The French & Indian War changed the relationship between the northern colonies and their mother country. A decade of conflict over economic policy and control, beginning with the Stamp Act crisis in 1765, led to alienation among a rapidly growing population (over 2.5 million by 1776) which was increasingly of non-British origin. Attempts by the Crown to tighten governmental and fiscal control erupted into open rebellion with the outbreak of war in 1775 and the Declaration of Independence in 1776.

Florida remained a loyalist stronghold throughout the war. Its population was newly arrived in America and had no history or experience of the growing commercial unrest and separatist democratic culture in the other colonies. Likewise, the colony was dependent on English trade with little internal economic growth of its own. Enraged residents of St. Augustine burned effigies in the plaza of revolutionary leaders Sam Adams and John Hancock.

British Stronghold

St. Augustine, as the capital of East Florida, rapidly became a military stronghold and the central command post for operations in the southern colonies. England decided to utilize Florida as a staging area for British troops assigned to the South. Florida's warm climate would accustom British forces to the American heat, and Florida could develop supplies for the British military.

The town quickly overflowed with British troops and a growing stream of loyalist refugees fleeing the fighting in the Carolinas and Georgia. Fort St. Marks (the renamed Castillo de San Marcos) was used as a supply base and a prisoner of war camp for captured rebels. Three of the signers of the Declaration of Independence—Thomas Heyward, Jr., Arthur Middleton, and Edward Rutledge—were held under house arrest in the city, while Christopher Gadsden, Lieutenant Governor of South Carolina, was imprisoned in the fort’s jail cell for 42 weeks.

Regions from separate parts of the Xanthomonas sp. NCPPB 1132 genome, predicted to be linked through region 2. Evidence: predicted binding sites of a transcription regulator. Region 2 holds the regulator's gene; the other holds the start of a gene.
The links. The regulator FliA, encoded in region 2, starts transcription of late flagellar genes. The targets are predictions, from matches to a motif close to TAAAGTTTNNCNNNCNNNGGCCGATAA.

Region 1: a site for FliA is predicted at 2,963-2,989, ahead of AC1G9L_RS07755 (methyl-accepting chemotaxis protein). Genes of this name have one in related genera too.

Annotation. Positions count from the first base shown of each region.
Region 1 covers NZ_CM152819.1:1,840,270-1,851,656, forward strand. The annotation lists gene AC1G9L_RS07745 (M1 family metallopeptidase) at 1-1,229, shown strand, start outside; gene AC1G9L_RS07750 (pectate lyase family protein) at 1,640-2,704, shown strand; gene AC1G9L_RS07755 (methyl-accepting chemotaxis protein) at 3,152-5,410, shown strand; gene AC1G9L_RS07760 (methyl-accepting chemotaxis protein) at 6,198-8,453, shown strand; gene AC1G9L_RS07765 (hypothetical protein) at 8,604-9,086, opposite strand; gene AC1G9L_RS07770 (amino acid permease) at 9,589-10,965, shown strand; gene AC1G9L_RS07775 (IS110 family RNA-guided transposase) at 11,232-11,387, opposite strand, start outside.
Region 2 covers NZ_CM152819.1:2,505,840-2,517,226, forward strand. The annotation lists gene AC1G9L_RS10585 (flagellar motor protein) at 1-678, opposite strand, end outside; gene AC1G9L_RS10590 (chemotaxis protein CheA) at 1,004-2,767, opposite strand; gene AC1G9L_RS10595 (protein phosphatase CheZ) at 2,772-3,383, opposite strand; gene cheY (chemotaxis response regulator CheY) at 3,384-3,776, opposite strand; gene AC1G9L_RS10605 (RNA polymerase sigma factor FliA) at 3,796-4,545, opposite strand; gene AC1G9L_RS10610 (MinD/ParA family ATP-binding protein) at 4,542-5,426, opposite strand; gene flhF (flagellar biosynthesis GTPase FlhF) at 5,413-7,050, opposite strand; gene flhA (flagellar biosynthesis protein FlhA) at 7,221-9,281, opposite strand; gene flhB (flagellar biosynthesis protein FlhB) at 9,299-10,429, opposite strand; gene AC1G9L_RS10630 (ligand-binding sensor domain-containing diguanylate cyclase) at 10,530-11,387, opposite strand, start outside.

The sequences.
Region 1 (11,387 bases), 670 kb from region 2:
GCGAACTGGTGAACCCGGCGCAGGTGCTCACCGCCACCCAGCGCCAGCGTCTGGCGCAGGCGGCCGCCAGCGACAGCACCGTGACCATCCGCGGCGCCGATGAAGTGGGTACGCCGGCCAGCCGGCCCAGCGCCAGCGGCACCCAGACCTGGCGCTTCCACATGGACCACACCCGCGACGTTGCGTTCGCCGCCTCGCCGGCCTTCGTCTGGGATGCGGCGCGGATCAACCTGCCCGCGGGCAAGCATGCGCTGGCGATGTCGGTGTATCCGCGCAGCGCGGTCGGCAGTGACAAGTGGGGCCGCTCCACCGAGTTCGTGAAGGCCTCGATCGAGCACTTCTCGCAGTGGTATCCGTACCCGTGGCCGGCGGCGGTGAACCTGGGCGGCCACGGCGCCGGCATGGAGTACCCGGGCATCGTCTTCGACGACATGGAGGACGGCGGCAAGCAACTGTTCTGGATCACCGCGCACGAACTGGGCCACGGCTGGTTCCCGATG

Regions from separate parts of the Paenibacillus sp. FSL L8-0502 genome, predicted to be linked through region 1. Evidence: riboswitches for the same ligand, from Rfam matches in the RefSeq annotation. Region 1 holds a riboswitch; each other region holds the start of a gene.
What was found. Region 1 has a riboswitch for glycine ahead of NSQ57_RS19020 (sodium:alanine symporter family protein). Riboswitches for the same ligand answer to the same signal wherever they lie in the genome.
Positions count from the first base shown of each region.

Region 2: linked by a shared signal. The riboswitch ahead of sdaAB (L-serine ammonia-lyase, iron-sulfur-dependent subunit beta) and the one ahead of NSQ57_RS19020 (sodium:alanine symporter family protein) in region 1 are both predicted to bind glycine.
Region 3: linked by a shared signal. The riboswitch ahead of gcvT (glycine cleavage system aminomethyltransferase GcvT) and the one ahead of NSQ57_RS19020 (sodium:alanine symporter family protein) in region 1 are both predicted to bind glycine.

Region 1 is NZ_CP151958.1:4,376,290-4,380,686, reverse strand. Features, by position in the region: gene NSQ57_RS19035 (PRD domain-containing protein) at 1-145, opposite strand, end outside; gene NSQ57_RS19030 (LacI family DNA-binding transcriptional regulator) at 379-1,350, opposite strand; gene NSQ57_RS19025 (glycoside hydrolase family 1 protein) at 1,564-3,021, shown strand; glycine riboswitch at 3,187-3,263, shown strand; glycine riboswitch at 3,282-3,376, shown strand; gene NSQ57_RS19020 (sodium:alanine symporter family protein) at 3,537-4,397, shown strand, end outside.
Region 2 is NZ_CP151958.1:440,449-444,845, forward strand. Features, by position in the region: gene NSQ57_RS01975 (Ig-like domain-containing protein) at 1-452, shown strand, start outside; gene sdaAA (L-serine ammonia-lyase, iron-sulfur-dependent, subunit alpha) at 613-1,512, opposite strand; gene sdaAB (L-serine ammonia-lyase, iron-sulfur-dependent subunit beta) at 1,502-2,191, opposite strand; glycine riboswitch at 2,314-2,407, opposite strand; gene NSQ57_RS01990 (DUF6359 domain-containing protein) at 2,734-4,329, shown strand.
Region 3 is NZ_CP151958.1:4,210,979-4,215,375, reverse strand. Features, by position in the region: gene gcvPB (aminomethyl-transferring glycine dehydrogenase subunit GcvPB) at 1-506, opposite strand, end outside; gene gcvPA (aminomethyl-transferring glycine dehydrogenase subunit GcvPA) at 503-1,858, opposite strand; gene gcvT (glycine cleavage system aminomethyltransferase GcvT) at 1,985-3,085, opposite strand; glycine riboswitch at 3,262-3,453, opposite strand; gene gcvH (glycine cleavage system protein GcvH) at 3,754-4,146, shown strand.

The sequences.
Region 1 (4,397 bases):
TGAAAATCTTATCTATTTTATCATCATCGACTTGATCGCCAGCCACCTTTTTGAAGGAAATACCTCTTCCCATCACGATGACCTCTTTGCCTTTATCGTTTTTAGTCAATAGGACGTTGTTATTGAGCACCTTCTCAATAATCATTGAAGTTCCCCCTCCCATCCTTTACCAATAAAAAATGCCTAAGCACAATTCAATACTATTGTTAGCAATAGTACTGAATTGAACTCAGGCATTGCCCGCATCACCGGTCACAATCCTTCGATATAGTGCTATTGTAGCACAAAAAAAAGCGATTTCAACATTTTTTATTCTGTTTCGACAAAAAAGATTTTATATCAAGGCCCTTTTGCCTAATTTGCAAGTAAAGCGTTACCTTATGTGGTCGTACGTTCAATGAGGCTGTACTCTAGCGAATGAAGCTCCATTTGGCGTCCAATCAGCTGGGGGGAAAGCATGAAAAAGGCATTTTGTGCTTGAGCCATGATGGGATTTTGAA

Portraits of Rutledge, Middleton, and Heyward.
Portraits of Rutledge, Middleton, and Heyward.

Failure and Loss

Most of the war took place far north of Florida, but cross-border raids increased. In 1779, Spain took advantage of Britain's preoccupation with the colonies and invaded. By 1781, Britain had lost West Florida to Spain. The war’s unpopularity and massive expense continued until by 1784, Britain was forced to concede American independence.

Having lost control of the majority of its colonies, Britain had little interest in keeping Florida. Now an isolated outpost it had little prospect of staying productive. On September 3, 1783 the Treaty of Paris was signed ending the American Revolution. In it Britain recognized the independence of the United States. Under separate treaty England ceded Florida back to Spanish control in exchange for the Bahaman Islands ending British Florida

Although Spain regained Florida, its rule was to be short lived. The newly formed United States now turned its attention to gaining control of and expanding its southern borders.

Spanish Cross of Burgundy and British flag side by side.
Spanish Cross of Burgundy and British flag side by side.

Last updated: April 2, 2018